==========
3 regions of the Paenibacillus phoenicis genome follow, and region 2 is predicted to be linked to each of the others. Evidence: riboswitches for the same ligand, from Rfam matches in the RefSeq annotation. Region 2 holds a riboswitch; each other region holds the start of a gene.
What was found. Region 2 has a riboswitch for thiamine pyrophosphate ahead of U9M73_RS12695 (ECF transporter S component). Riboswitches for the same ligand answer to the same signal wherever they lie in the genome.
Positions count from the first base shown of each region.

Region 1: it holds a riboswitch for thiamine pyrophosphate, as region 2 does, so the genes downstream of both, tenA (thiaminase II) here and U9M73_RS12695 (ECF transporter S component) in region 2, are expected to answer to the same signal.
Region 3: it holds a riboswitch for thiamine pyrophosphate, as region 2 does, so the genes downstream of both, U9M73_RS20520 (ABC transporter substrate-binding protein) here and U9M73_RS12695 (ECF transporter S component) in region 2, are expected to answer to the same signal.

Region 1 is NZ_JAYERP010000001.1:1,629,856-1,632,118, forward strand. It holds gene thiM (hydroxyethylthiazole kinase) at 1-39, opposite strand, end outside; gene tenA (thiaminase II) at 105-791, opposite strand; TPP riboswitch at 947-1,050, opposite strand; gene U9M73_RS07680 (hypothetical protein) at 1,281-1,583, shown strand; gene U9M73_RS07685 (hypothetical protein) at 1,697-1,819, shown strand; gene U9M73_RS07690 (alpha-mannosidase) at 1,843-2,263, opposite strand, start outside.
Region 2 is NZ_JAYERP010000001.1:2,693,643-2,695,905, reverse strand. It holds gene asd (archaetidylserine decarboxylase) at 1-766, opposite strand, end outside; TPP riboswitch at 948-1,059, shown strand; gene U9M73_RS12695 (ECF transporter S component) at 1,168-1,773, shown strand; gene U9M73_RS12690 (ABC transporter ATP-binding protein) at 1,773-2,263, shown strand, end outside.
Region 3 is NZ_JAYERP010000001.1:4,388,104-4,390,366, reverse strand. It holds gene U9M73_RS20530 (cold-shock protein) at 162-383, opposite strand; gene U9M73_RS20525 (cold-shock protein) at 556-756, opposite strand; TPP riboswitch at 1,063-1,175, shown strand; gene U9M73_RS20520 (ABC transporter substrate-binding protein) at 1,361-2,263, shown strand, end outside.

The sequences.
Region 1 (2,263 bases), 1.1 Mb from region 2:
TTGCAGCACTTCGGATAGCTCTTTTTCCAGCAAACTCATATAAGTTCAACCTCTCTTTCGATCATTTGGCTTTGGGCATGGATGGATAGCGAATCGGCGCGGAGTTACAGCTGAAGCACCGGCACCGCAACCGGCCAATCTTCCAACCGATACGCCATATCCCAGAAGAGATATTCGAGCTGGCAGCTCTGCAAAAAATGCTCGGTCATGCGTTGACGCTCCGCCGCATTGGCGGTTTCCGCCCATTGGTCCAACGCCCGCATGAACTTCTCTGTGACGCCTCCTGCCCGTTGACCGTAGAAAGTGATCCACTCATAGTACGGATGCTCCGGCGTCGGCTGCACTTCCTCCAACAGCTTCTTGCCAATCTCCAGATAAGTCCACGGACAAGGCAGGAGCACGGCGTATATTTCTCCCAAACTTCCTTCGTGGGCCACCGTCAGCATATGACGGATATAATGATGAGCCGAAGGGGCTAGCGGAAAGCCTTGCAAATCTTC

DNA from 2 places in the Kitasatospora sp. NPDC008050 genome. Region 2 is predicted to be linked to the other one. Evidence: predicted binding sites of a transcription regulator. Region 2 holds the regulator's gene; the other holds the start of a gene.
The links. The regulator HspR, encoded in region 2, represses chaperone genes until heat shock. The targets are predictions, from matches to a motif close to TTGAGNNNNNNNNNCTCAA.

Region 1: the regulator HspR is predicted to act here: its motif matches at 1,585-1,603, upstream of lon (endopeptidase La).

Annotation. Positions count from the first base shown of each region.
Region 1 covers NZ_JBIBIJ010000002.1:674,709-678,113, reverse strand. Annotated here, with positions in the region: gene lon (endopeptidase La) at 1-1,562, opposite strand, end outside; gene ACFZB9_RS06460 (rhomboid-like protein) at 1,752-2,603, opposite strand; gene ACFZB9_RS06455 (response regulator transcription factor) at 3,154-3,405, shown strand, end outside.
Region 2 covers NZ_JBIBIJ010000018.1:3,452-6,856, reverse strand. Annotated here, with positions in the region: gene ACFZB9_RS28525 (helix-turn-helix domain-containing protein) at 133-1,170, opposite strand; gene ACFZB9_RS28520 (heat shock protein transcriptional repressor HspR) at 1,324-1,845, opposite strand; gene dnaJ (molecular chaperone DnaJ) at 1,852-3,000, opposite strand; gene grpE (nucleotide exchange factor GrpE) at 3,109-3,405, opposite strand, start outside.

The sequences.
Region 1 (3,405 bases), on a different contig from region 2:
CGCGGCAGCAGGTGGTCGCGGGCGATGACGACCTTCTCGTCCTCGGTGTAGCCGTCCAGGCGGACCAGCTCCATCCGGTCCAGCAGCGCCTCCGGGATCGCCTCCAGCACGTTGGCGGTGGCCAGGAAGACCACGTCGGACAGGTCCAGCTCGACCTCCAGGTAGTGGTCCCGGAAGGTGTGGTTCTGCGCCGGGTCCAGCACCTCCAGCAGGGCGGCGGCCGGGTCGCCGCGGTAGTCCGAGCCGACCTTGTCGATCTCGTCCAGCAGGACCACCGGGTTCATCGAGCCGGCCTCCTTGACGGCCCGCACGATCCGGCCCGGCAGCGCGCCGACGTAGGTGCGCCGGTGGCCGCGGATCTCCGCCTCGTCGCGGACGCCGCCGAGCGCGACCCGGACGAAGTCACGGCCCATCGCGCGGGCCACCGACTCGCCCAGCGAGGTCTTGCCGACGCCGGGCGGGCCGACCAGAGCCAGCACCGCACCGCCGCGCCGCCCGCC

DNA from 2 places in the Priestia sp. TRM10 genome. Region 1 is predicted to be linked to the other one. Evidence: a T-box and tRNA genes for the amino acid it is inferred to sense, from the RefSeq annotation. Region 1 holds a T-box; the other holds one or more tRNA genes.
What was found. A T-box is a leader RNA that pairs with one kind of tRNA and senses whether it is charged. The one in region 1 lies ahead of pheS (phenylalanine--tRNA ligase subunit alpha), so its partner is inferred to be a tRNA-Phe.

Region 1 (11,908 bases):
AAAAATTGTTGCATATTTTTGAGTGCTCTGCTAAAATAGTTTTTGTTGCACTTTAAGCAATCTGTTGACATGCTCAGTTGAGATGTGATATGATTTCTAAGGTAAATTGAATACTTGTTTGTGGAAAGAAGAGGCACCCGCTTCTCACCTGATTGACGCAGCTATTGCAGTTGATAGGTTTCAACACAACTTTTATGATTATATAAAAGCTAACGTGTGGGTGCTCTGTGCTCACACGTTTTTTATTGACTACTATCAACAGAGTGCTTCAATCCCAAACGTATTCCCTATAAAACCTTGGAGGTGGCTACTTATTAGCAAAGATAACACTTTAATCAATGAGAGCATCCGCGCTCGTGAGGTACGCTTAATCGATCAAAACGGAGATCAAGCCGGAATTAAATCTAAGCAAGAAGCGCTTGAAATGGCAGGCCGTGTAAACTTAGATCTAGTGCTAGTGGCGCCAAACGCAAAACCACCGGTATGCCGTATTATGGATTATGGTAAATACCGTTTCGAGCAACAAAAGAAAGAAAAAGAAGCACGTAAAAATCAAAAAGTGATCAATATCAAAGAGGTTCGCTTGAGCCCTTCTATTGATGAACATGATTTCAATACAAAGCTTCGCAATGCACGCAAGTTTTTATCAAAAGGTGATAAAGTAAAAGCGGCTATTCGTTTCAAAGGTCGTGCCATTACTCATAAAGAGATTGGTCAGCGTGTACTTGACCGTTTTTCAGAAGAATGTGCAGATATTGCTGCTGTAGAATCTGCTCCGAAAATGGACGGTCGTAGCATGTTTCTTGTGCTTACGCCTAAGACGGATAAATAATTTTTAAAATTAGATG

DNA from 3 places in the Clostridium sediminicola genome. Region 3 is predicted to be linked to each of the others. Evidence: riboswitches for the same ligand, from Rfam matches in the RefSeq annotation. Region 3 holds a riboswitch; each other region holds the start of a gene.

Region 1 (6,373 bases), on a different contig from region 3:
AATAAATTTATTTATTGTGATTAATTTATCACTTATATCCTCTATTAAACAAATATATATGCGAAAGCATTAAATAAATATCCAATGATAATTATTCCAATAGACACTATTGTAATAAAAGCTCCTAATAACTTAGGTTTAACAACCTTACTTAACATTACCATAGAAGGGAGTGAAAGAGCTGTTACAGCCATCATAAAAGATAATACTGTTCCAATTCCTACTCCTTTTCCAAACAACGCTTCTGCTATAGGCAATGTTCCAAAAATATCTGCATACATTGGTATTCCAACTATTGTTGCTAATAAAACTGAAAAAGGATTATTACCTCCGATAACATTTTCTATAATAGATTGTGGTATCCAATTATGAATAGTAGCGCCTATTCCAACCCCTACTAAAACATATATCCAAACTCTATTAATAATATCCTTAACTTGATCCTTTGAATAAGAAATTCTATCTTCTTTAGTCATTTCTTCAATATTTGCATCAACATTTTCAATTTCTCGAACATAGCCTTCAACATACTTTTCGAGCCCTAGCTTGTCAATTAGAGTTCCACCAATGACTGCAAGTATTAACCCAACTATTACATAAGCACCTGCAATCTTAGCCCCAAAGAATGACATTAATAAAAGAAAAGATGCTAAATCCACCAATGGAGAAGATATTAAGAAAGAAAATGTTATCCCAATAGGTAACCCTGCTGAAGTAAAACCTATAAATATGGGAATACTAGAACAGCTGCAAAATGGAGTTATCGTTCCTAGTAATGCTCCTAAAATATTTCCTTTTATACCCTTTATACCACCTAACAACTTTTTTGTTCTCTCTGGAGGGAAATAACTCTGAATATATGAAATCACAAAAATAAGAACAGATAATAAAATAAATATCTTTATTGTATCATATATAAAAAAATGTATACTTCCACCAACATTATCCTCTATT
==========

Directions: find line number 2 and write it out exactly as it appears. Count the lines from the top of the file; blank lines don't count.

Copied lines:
What was found. Region 2 has a riboswitch for thiamine pyrophosphate ahead of U9M73_RS12695 (ECF transporter S component). Riboswitches for the same ligand answer to the same signal wherever they lie in the genome.